Two forest dynamics simulators are compared along climatic gradients in the Pacific Northwest. The ZELIG and FORCLIM models are tested against forest survey data from western Oregon. Their ability to generate accurate patterns of forest basal area and species composition is evaluated for series of sites with contrasting climate. Projections from both models approximate the basal area and composition patterns for three sites along the elevation gradient at H.J. Andrews Experimental Forest in the western Cascade Range. The ZELIG model is somewhat more accurate than FORCLIM at the two low-elevation sites. Attempts to project forest composition along broader climatic gradients reveal limitations of ZELIG, however. For example, ZELIG is less accurate than FORCLIM at projecting the average composition of a west Cascades ecoregion selected for intensive analysis. Also, along a gradient consisting of several sites on an east to west transect at 44.1oN latitude, both the FORCLIM model and the actual data show strong changes in composition and total basal area, but the ZELIG model shows a limited response. ZELIG does not simulate the declines in forest basal area and the diminished dominance of mesic coniferous species east of the Cascade crest. We conclude that ZELIG is suitable for analyses of certain sites for which it has been calibrated. FORCLIM can be applied in analyses involving a range of climatic conditions without requiring calibration for specific sites.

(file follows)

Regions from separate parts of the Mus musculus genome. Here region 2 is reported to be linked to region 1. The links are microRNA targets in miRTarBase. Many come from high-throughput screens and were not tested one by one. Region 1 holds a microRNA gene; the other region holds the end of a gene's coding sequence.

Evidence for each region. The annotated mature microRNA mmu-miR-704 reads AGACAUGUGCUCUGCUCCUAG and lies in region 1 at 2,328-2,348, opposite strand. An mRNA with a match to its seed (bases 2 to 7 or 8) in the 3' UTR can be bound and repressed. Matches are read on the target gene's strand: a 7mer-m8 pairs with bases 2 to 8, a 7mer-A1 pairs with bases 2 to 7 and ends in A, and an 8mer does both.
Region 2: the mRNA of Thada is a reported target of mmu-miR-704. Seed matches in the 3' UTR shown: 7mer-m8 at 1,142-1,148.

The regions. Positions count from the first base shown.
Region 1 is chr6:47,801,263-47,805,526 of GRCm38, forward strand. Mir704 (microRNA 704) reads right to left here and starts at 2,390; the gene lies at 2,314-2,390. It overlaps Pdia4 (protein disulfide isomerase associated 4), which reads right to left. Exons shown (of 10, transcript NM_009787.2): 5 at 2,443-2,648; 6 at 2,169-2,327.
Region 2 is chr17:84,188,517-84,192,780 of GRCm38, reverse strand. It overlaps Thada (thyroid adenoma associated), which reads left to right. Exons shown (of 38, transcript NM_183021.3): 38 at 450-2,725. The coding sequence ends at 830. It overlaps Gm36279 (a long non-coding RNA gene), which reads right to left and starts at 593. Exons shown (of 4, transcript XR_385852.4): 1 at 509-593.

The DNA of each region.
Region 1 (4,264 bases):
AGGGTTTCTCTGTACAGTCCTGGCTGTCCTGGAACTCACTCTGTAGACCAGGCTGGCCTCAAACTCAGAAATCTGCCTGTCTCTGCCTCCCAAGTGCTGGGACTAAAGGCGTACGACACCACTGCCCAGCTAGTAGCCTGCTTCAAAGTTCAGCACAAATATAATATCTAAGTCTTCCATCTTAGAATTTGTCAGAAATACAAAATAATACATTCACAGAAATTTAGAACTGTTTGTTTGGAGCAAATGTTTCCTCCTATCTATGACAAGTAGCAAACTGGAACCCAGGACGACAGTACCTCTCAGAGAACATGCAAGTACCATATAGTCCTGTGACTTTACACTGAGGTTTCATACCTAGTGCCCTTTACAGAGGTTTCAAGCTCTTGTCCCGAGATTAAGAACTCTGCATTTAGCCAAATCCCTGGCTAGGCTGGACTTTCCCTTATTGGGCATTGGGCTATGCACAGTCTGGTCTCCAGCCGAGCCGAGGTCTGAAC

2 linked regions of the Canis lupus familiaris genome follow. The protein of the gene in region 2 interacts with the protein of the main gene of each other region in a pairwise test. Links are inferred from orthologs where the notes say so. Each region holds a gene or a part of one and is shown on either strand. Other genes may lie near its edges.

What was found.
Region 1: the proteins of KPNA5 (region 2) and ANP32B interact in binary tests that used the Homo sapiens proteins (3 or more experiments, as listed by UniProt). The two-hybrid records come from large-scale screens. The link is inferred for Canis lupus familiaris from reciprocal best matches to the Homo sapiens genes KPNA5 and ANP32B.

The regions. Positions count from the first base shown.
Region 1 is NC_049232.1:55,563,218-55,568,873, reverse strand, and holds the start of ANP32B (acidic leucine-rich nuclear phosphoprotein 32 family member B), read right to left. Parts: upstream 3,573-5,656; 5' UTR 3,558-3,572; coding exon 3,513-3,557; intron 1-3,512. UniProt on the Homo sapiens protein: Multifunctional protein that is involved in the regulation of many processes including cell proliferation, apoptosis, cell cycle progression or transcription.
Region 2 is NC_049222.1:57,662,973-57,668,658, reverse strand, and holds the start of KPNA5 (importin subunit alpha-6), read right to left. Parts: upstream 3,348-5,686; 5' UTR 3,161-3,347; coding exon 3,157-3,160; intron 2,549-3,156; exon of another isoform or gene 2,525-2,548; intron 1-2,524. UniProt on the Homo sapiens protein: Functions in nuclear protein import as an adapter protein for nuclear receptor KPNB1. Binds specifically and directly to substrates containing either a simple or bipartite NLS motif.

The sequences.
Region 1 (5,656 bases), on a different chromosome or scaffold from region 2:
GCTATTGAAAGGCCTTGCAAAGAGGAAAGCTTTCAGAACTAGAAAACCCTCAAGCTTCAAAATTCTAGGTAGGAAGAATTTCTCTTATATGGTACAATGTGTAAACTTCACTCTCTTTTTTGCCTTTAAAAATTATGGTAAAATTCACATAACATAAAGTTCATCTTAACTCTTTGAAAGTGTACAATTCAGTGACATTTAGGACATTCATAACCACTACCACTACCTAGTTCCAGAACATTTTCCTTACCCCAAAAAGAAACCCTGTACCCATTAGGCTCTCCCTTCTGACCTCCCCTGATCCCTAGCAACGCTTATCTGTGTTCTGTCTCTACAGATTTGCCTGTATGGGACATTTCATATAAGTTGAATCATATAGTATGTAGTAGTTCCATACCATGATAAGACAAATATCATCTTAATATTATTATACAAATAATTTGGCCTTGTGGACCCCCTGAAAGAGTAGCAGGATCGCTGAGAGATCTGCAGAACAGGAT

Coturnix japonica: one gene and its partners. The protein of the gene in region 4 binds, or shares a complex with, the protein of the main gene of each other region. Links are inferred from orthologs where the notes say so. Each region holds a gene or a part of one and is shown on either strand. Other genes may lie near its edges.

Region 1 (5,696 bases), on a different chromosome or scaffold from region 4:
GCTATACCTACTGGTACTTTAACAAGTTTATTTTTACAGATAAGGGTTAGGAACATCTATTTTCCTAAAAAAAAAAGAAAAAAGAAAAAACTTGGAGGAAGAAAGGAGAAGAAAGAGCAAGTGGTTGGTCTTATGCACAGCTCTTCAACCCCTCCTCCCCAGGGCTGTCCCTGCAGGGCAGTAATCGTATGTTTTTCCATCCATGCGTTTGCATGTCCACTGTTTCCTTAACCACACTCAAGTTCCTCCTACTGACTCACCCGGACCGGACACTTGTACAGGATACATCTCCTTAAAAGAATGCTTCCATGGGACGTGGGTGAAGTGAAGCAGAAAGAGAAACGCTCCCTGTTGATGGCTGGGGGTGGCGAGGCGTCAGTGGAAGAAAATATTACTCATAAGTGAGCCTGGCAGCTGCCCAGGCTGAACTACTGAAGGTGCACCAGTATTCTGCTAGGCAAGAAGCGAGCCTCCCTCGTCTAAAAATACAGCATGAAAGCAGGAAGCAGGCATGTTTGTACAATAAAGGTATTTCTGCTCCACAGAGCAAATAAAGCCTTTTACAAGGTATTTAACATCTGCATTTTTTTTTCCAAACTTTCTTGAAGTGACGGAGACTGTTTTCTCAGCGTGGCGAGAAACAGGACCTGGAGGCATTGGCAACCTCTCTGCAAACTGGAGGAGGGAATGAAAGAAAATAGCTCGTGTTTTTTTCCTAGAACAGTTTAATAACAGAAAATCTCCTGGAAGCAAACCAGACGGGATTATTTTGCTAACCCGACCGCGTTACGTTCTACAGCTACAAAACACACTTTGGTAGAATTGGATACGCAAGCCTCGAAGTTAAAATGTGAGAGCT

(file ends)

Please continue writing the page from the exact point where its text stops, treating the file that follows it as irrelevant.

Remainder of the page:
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A Comparison of Forest Survey Data with Forest Dynamics Simulators FORCLIM and ZELIG along Climatic Gradients in the Pacific Northwest